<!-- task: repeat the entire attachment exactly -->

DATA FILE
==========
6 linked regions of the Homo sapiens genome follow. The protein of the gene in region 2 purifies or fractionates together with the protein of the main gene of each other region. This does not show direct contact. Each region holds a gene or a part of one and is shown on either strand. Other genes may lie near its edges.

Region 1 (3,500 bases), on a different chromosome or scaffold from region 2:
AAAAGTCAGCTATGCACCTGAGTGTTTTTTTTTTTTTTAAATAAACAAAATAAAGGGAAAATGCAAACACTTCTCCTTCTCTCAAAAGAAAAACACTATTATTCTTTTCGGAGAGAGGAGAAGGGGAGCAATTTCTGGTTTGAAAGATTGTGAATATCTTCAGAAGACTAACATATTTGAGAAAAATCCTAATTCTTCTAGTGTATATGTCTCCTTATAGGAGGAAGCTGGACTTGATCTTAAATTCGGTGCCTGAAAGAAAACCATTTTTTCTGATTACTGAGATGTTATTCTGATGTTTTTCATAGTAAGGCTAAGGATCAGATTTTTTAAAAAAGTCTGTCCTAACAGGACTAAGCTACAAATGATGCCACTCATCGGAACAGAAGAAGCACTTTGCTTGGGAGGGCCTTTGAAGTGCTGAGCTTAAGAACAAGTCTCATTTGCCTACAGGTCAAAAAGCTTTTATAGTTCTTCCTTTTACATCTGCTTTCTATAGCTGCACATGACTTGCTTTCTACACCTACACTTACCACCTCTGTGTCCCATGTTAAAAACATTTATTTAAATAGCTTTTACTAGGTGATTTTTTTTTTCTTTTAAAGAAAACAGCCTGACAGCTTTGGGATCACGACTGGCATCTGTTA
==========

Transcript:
6 linked regions of the Homo sapiens genome follow. The protein of the gene in region 2 purifies or fractionates together with the protein of the main gene of each other region. This does not show direct contact. Each region holds a gene or a part of one and is shown on either strand. Other genes may lie near its edges.

Region 1 (3,500 bases), on a different chromosome or scaffold from region 2:
AAAAGTCAGCTATGCACCTGAGTGTTTTTTTTTTTTTTAAATAAACAAAATAAAGGGAAAATGCAAACACTTCTCCTTCTCTCAAAAGAAAAACACTATTATTCTTTTCGGAGAGAGGAGAAGGGGAGCAATTTCTGGTTTGAAAGATTGTGAATATCTTCAGAAGACTAACATATTTGAGAAAAATCCTAATTCTTCTAGTGTATATGTCTCCTTATAGGAGGAAGCTGGACTTGATCTTAAATTCGGTGCCTGAAAGAAAACCATTTTTTCTGATTACTGAGATGTTATTCTGATGTTTTTCATAGTAAGGCTAAGGATCAGATTTTTTAAAAAAGTCTGTCCTAACAGGACTAAGCTACAAATGATGCCACTCATCGGAACAGAAGAAGCACTTTGCTTGGGAGGGCCTTTGAAGTGCTGAGCTTAAGAACAAGTCTCATTTGCCTACAGGTCAAAAAGCTTTTATAGTTCTTCCTTTTACATCTGCTTTCTATAGCTGCACATGACTTGCTTTCTACACCTACACTTACCACCTCTGTGTCCCATGTTAAAAACATTTATTTAAATAGCTTTTACTAGGTGATTTTTTTTTTCTTTTAAAGAAAACAGCCTGACAGCTTTGGGATCACGACTGGCATCTGTTA